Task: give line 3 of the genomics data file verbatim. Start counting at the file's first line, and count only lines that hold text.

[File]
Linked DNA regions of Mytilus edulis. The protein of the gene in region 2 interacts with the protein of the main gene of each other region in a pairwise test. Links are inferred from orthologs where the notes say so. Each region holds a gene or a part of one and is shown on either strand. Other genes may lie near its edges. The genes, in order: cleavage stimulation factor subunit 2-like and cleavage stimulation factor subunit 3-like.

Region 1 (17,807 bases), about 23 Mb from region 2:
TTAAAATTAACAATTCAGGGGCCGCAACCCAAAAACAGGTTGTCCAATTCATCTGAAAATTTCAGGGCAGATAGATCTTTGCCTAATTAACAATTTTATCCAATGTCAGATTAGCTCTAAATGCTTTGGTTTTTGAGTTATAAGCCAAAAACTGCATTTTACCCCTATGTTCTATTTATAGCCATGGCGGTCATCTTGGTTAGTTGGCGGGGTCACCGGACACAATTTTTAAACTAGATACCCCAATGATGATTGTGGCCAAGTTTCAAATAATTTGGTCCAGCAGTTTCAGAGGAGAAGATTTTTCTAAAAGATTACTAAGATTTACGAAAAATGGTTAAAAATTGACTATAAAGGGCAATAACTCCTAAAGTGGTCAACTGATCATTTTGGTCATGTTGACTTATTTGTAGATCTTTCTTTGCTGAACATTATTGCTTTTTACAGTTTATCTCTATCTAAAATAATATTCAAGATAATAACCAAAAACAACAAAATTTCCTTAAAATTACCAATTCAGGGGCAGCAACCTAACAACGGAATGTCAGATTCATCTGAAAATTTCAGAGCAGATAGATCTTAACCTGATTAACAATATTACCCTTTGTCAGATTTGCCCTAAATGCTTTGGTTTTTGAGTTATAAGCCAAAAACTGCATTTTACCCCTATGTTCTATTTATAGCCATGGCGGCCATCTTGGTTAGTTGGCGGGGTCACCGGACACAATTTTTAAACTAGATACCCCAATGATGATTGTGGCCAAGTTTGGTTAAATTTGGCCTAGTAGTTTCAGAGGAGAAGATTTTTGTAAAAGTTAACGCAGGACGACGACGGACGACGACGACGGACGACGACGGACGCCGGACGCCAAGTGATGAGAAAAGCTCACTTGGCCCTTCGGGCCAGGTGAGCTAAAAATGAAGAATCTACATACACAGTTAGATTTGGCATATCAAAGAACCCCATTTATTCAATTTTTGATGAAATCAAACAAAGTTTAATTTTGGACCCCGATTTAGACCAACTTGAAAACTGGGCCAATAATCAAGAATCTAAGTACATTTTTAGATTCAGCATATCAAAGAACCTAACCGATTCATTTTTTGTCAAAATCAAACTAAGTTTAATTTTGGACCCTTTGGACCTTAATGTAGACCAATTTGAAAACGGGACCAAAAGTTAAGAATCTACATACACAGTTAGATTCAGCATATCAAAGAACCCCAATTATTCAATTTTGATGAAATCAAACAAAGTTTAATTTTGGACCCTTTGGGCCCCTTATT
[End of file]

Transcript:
TTAAAATTAACAATTCAGGGGCCGCAACCCAAAAACAGGTTGTCCAATTCATCTGAAAATTTCAGGGCAGATAGATCTTTGCCTAATTAACAATTTTATCCAATGTCAGATTAGCTCTAAATGCTTTGGTTTTTGAGTTATAAGCCAAAAACTGCATTTTACCCCTATGTTCTATTTATAGCCATGGCGGTCATCTTGGTTAGTTGGCGGGGTCACCGGACACAATTTTTAAACTAGATACCCCAATGATGATTGTGGCCAAGTTTCAAATAATTTGGTCCAGCAGTTTCAGAGGAGAAGATTTTTCTAAAAGATTACTAAGATTTACGAAAAATGGTTAAAAATTGACTATAAAGGGCAATAACTCCTAAAGTGGTCAACTGATCATTTTGGTCATGTTGACTTATTTGTAGATCTTTCTTTGCTGAACATTATTGCTTTTTACAGTTTATCTCTATCTAAAATAATATTCAAGATAATAACCAAAAACAACAAAATTTCCTTAAAATTACCAATTCAGGGGCAGCAACCTAACAACGGAATGTCAGATTCATCTGAAAATTTCAGAGCAGATAGATCTTAACCTGATTAACAATATTACCCTTTGTCAGATTTGCCCTAAATGCTTTGGTTTTTGAGTTATAAGCCAAAAACTGCATTTTACCCCTATGTTCTATTTATAGCCATGGCGGCCATCTTGGTTAGTTGGCGGGGTCACCGGACACAATTTTTAAACTAGATACCCCAATGATGATTGTGGCCAAGTTTGGTTAAATTTGGCCTAGTAGTTTCAGAGGAGAAGATTTTTGTAAAAGTTAACGCAGGACGACGACGGACGACGACGACGGACGACGACGGACGCCGGACGCCAAGTGATGAGAAAAGCTCACTTGGCCCTTCGGGCCAGGTGAGCTAAAAATGAAGAATCTACATACACAGTTAGATTTGGCATATCAAAGAACCCCATTTATTCAATTTTTGATGAAATCAAACAAAGTTTAATTTTGGACCCCGATTTAGACCAACTTGAAAACTGGGCCAATAATCAAGAATCTAAGTACATTTTTAGATTCAGCATATCAAAGAACCTAACCGATTCATTTTTTGTCAAAATCAAACTAAGTTTAATTTTGGACCCTTTGGACCTTAATGTAGACCAATTTGAAAACGGGACCAAAAGTTAAGAATCTACATACACAGTTAGATTCAGCATATCAAAGAACCCCAATTATTCAATTTTGATGAAATCAAACAAAGTTTAATTTTGGACCCTTTGGGCCCCTTATT